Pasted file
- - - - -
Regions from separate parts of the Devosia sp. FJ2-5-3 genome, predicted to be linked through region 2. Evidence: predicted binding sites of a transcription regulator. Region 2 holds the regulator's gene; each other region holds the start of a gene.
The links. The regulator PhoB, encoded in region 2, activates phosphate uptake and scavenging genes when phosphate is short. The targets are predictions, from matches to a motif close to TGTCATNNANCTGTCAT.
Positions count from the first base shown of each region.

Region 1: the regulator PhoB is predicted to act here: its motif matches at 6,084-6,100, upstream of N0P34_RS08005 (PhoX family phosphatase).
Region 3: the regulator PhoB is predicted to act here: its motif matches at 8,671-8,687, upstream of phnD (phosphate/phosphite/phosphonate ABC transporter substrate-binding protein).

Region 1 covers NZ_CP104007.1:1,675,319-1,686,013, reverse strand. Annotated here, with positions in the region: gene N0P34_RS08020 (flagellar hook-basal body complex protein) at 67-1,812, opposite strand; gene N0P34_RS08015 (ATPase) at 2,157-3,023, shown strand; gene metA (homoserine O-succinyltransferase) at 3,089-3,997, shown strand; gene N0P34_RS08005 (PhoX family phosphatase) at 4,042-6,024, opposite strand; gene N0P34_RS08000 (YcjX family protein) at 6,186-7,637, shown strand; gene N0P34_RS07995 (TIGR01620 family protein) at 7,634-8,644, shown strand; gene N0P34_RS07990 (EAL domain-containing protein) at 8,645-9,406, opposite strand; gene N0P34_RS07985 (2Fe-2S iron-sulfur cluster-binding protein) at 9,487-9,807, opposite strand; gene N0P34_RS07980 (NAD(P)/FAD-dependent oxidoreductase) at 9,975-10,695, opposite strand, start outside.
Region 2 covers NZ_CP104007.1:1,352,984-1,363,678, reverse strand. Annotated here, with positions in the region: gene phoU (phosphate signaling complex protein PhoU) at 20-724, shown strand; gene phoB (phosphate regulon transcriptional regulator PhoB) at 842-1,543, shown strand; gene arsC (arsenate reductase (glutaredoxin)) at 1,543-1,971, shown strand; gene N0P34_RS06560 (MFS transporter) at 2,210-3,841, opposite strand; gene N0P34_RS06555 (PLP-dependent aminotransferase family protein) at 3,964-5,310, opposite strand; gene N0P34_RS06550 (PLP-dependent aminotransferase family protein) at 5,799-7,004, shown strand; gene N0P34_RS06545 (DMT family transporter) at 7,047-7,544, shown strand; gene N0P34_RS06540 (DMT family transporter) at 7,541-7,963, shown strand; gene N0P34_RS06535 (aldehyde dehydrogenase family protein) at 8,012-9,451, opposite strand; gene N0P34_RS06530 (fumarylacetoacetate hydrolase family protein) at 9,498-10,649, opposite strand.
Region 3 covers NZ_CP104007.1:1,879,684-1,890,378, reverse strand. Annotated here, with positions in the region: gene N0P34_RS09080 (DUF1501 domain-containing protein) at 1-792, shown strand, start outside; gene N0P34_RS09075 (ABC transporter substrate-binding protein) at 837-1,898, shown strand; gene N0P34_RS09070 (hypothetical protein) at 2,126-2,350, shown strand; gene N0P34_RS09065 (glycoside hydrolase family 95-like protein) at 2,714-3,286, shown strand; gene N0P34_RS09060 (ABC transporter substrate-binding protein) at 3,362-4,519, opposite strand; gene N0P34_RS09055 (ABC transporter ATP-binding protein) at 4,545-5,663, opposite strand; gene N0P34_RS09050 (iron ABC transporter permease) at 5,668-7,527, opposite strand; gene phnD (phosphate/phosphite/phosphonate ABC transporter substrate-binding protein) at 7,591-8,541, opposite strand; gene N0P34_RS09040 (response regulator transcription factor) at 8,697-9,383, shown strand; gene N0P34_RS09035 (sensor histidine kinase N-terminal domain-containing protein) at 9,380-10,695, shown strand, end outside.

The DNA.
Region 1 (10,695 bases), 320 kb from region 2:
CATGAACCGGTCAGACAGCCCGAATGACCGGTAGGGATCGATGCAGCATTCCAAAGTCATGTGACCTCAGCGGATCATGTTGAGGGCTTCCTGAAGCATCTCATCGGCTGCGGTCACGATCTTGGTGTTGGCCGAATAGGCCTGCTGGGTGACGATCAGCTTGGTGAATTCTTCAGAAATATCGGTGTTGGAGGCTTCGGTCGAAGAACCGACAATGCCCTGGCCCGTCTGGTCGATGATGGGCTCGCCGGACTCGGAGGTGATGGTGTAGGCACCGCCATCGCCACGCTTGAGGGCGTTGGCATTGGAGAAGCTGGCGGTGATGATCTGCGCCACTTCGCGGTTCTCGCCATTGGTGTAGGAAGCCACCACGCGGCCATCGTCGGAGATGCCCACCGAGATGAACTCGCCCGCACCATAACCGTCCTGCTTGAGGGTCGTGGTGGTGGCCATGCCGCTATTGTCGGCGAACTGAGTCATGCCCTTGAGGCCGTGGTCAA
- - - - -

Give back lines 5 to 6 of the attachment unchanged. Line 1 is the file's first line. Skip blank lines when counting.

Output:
Region 3: the regulator PhoB is predicted to act here: its motif matches at 8,671-8,687, upstream of phnD (phosphate/phosphite/phosphonate ABC transporter substrate-binding protein).

Region 1 covers NZ_CP104007.1:1,675,319-1,686,013, reverse strand. Annotated here, with positions in the region: gene N0P34_RS08020 (flagellar hook-basal body complex protein) at 67-1,812, opposite strand; gene N0P34_RS08015 (ATPase) at 2,157-3,023, shown strand; gene metA (homoserine O-succinyltransferase) at 3,089-3,997, shown strand; gene N0P34_RS08005 (PhoX family phosphatase) at 4,042-6,024, opposite strand; gene N0P34_RS08000 (YcjX family protein) at 6,186-7,637, shown strand; gene N0P34_RS07995 (TIGR01620 family protein) at 7,634-8,644, shown strand; gene N0P34_RS07990 (EAL domain-containing protein) at 8,645-9,406, opposite strand; gene N0P34_RS07985 (2Fe-2S iron-sulfur cluster-binding protein) at 9,487-9,807, opposite strand; gene N0P34_RS07980 (NAD(P)/FAD-dependent oxidoreductase) at 9,975-10,695, opposite strand, start outside.